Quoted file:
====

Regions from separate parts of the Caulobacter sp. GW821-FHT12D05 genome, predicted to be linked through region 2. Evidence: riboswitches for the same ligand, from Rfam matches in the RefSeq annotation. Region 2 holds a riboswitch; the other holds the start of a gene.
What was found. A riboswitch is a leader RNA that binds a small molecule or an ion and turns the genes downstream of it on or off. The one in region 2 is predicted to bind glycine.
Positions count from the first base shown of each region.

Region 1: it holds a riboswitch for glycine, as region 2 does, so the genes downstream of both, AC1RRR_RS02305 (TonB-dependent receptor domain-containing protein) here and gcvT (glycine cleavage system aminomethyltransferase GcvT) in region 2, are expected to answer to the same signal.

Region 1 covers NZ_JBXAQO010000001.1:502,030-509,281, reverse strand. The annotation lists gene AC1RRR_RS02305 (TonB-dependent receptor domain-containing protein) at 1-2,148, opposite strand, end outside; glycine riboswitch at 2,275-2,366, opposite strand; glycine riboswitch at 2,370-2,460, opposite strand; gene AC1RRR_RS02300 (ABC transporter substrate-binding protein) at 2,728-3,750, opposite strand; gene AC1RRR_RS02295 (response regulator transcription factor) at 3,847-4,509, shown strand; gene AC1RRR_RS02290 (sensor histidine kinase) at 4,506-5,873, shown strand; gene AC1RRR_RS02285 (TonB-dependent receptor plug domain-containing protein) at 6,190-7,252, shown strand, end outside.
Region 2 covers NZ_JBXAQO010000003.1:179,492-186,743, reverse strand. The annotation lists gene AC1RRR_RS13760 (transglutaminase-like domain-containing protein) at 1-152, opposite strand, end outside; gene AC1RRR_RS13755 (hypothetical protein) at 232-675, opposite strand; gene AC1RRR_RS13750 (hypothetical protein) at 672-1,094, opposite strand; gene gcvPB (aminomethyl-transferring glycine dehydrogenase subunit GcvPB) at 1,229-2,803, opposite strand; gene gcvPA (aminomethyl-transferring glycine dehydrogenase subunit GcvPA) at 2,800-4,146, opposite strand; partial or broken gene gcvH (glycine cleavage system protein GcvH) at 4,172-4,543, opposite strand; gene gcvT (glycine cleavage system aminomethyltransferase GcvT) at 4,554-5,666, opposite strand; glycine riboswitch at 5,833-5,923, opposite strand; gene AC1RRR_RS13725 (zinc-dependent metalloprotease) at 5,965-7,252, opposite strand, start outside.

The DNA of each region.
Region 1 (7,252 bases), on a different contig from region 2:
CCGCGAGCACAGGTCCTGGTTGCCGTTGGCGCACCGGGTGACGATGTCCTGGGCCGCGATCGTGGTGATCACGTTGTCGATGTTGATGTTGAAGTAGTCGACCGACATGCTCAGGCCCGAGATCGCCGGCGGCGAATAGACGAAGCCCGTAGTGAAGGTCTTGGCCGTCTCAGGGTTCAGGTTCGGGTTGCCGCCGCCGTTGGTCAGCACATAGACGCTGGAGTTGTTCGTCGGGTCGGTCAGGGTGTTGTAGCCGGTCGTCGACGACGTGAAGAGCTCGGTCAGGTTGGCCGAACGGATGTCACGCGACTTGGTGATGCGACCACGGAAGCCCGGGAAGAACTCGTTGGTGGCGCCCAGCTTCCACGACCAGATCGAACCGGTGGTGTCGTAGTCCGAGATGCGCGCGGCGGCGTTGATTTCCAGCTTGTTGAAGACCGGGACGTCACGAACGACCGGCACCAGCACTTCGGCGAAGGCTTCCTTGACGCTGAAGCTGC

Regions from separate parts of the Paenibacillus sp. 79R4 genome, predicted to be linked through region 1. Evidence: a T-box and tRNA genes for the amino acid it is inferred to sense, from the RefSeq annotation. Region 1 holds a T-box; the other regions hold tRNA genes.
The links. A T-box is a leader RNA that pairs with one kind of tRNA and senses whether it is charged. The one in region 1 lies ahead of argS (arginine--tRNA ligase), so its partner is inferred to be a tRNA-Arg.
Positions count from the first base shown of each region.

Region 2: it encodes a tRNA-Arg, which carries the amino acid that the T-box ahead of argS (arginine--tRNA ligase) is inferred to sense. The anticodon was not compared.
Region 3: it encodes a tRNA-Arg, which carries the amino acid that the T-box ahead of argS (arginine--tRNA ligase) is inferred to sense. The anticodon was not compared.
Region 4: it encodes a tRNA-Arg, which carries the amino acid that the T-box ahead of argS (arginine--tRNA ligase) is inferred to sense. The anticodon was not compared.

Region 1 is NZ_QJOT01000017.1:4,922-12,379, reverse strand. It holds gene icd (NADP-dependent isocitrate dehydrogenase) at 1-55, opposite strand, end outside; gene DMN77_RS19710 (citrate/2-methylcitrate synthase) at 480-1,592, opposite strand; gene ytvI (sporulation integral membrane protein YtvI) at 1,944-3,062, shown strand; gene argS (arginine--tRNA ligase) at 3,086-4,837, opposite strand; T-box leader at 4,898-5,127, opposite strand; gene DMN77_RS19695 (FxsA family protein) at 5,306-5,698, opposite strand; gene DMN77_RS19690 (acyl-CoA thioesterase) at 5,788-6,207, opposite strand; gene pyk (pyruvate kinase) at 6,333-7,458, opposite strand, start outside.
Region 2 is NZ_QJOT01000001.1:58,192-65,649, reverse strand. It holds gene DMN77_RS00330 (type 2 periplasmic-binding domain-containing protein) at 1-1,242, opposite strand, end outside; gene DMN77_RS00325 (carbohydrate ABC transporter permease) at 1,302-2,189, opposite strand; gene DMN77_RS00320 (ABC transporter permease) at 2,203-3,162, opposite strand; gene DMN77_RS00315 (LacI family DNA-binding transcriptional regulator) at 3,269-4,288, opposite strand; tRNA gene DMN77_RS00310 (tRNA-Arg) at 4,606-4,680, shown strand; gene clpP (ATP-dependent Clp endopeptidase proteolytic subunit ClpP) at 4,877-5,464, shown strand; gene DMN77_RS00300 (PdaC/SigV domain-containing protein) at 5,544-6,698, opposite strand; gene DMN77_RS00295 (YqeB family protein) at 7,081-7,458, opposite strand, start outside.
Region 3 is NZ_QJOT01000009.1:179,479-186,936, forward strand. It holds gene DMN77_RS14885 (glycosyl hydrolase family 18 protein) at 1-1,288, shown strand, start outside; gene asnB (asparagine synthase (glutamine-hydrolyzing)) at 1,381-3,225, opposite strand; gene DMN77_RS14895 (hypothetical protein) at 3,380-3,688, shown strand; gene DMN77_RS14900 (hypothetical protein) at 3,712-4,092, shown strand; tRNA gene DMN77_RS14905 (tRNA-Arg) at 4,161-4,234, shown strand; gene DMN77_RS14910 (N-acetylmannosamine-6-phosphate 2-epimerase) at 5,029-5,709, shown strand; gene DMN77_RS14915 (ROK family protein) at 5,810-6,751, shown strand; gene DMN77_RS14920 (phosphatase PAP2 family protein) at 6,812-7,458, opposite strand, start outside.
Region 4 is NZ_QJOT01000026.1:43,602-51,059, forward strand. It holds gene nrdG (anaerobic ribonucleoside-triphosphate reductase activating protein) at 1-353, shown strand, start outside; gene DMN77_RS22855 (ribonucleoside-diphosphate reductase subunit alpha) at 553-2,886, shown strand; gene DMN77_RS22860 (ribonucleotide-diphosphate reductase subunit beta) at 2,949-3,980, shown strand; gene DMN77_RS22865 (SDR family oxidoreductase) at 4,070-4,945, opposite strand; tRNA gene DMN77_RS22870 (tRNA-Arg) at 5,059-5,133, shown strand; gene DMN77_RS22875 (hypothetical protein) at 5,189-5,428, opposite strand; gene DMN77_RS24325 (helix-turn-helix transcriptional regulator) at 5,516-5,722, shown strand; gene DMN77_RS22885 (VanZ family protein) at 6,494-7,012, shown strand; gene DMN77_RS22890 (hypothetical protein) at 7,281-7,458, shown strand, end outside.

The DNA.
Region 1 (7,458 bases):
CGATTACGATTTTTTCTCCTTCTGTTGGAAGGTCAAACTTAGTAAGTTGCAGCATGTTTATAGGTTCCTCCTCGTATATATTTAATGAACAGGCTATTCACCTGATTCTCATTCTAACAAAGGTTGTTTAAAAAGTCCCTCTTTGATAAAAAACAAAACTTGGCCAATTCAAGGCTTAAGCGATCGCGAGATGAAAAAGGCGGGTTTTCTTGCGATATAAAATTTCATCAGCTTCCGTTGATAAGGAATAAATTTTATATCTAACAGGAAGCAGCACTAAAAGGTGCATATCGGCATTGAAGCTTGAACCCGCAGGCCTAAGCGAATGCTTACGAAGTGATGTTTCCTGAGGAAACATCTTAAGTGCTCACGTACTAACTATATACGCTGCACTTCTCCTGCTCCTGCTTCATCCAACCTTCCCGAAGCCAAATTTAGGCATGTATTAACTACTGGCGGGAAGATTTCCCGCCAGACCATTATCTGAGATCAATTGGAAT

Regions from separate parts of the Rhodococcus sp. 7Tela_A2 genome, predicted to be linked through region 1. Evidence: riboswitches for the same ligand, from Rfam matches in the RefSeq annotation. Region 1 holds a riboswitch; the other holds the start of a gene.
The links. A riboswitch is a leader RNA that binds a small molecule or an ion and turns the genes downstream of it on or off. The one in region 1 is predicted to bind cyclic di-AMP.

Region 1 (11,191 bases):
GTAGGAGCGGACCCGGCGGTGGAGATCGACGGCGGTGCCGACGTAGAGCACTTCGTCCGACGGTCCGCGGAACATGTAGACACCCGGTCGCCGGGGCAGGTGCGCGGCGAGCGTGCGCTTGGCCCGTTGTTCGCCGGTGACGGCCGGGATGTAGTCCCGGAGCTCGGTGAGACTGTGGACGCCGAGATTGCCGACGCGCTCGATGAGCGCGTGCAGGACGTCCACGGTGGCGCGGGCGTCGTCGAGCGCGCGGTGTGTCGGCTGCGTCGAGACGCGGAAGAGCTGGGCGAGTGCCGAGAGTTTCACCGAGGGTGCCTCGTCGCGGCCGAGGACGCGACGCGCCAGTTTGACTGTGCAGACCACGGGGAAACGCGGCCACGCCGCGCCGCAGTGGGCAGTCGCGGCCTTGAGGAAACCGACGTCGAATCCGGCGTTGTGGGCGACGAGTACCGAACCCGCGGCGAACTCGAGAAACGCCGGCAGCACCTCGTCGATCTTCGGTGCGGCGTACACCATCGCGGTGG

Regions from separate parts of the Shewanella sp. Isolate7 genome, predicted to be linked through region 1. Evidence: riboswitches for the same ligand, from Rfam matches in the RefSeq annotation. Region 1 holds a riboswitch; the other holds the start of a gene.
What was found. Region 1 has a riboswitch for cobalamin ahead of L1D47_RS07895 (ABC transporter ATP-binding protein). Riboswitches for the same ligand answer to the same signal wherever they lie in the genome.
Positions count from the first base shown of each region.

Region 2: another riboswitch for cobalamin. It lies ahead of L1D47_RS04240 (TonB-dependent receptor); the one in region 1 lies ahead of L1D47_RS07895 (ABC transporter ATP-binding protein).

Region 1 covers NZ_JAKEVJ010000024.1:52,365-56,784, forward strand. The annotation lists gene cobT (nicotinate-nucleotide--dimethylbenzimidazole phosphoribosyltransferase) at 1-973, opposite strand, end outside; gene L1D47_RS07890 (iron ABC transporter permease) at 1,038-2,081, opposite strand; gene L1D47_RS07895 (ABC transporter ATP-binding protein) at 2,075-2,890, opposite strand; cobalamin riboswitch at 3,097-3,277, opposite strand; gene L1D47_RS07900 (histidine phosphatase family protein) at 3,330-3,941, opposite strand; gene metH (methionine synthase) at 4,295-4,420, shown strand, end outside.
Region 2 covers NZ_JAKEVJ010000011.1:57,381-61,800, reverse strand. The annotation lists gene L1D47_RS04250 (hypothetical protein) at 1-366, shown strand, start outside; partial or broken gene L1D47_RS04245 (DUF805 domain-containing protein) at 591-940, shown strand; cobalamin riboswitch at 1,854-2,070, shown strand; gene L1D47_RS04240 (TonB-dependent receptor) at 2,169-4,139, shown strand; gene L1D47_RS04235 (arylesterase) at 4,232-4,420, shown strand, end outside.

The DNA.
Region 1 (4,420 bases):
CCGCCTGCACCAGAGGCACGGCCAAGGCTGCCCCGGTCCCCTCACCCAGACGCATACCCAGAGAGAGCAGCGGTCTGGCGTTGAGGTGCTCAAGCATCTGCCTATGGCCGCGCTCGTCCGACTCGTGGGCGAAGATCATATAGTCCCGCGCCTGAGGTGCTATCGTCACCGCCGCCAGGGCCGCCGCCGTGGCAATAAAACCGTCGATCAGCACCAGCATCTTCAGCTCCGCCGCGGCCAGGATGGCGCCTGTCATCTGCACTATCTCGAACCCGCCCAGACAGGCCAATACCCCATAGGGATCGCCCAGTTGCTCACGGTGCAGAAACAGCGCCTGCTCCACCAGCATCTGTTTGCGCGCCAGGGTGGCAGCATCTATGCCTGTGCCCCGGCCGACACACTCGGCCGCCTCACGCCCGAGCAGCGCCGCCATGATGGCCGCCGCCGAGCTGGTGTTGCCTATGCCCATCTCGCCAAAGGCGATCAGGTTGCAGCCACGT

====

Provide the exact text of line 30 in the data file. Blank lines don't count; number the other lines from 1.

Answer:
Region 2: another riboswitch for cobalamin. It lies ahead of L1D47_RS04240 (TonB-dependent receptor); the one in region 1 lies ahead of L1D47_RS07895 (ABC transporter ATP-binding protein).